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FORCED-MIGRATION  December 2019

FORCED-MIGRATION December 2019

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Subject:

Call for papers: RAI Panel 2020- "Trajectories of refuge: protracted displacement and humanitarian responses"

From:

Forced Migration List <[log in to unmask]>

Reply-To:

Forced Migration List <[log in to unmask]>

Date:

Thu, 19 Dec 2019 15:20:39 +0000

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Dear all, 

The theme for the Royal Anthropological Institute conference from 4th to 7th June 2020 is "Anthropology and Geographies: Dialogues, Past, Present and Future" 
As an anthropologist and geographer we are co-organising a panel and welcome papers on the theme: "Trajectories of refuge: protracted displacement and humanitarian responses". A description of the panel is presented below. 

If you would like to join, please sign in to the conference webpage with a title and short abstract of your proposed paper(250 words): The panel number is AA08 and submissions are due to close on 8th Jan 2010: https://nomadit.co.uk/conference/rai2020#8387

Also, happy to answer any questions you may have regarding the panel, focus etc. You can email us via the panel webpage or directly.

Hope to hear from you. 
With best wishes, 

Tania Kaiser and Cathrine Brun
https://www.soas.ac.uk/staff/staff31213.php   
https://www.brookes.ac.uk/templates/pages/staff.aspx?uid=p0077932 


RAI- conference, London: 4th to 7th June 2020
 "Anthropology and Geographies: Dialogues, Past, Present and Future" 

Panel Title: Trajectories of refuge: protracted displacement and humanitarian responses. 

To what extent are 'humanitarian interventions' in support of the economic security of displaced people, co-opted by dominant and ideologically driven visions of aspiration and achievement? How free are displaced people to identify and pursue their own livelihood and wider goals in such contexts?
Long abstract:
In the 1990s, Harrell-Bond & Voutira highlighted the contribution of anthropology to understandings of forced migration, emphasising both its value in elucidating subjectivities and the lived experience, and connecting these critically to the kinds of political, policy and humanitarian responses made to refugees. Subsequently, scholars including George Marcus argued that geography had developed more socially and politically relevant lines of enquiry. Today, the 'thick' description offered by rich ethnographic accounts in combination with geographic insights into the intersection and interaction of social action in diverse spatial and temporal landscapes offers the prospect of analyses which integrate the lived experiences of the displaced, the socio-economic contexts in which they live, and the legal and political regimes to which they are subject. To what extent are 'humanitarian interventions' in support of the economic security of the displaced in situations of conflict and displacement, co-opted by dominant and perhaps ideologically driven visions of aspiration and achievement? To explore these points of departure in this panel, we welcome contributions that explore dimensions of livelihoods, employment and the discourse of self-reliance through trajectories of individual and collective experiences, and in the practices and policies of long term displacement. What kinds of economic opportunities are available to the displaced, via their own efforts or the efforts of institutional and other actors, and how do these interact with their familial, educational, political and other objectives? And what can taking a long view can tell us about the way that ideas are recycled in humanitarian and political circles?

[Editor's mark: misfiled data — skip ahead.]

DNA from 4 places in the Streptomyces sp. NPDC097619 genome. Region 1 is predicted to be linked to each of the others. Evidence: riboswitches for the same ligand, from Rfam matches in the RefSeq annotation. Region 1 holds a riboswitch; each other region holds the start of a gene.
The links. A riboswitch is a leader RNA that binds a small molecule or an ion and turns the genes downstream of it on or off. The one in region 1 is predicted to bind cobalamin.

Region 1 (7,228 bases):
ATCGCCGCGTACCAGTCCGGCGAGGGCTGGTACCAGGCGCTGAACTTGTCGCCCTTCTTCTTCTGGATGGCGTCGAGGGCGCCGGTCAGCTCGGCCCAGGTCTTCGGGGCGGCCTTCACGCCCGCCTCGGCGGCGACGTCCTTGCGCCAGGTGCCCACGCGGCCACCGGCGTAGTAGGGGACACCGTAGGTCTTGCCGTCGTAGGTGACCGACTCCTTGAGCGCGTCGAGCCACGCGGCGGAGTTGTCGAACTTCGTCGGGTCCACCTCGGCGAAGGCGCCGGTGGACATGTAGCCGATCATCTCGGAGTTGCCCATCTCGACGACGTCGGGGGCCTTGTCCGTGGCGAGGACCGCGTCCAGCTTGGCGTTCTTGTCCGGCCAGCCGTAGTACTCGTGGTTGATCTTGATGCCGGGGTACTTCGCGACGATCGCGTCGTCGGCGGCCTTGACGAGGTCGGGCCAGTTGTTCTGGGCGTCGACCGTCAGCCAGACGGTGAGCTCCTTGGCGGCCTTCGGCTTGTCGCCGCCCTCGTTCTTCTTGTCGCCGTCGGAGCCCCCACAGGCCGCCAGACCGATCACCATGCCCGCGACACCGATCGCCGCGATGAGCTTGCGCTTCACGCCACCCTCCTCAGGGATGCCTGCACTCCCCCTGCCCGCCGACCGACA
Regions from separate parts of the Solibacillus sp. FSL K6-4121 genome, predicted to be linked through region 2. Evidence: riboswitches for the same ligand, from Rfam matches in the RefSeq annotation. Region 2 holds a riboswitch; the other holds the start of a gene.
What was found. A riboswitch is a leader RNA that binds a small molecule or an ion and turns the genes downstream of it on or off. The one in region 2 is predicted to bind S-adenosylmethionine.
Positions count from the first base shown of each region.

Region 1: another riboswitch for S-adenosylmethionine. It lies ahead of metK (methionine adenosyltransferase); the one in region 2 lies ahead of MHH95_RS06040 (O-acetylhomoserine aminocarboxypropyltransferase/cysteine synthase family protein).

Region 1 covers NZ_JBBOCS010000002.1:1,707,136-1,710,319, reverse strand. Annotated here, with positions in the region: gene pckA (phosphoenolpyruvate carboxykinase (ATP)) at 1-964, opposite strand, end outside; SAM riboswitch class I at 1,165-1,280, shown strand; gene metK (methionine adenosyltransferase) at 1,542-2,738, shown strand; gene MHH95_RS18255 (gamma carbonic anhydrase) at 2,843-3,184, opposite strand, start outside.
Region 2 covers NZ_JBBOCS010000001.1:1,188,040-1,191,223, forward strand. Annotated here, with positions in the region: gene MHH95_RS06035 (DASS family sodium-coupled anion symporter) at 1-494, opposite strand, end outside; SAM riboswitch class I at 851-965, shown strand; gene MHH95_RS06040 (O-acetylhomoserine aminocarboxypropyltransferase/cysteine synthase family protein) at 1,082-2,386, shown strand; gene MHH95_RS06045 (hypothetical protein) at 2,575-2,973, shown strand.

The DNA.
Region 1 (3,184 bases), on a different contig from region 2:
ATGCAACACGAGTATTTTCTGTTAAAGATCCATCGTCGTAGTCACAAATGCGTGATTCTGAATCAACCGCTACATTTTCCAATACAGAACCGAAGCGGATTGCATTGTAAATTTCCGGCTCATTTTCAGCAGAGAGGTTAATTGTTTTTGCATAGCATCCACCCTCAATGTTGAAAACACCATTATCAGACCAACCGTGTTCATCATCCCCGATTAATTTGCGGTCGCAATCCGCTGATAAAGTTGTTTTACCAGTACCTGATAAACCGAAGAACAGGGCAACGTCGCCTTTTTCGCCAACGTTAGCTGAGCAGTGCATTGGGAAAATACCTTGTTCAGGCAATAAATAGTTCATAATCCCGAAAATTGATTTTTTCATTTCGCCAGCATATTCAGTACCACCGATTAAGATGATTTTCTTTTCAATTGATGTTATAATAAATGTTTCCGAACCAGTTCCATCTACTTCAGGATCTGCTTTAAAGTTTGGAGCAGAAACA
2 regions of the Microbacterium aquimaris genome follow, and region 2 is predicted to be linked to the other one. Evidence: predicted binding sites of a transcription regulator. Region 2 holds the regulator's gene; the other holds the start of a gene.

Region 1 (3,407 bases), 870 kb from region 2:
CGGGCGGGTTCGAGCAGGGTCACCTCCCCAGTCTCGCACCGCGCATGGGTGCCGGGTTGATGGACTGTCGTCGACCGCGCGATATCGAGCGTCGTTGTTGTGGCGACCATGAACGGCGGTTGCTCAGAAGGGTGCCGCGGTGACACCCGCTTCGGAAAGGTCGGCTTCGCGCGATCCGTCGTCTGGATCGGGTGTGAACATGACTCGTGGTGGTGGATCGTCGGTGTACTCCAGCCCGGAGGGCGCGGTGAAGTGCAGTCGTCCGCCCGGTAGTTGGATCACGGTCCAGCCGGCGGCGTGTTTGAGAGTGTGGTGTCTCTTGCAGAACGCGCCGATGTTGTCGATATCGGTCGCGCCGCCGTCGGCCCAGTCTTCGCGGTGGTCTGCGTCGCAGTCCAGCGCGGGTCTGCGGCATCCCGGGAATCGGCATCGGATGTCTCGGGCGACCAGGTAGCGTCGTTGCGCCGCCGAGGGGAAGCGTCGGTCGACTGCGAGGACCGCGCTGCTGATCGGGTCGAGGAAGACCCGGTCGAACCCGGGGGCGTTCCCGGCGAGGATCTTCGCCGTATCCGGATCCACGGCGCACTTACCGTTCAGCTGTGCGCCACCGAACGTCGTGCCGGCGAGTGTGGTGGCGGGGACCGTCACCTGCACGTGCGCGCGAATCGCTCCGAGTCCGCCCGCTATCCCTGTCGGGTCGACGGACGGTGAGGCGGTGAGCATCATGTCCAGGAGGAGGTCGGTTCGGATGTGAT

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Note: The material contained in this communication comes to you from the Forced Migration Discussion List which is moderated by the Refugee Studies Centre (RSC), Oxford Department of International Development, University of Oxford. It does not necessarily reflect the views of the RSC or the University. If you re-print, copy, archive or re-post this message please retain this disclaimer. Quotations or extracts should include attribution to the original sources.

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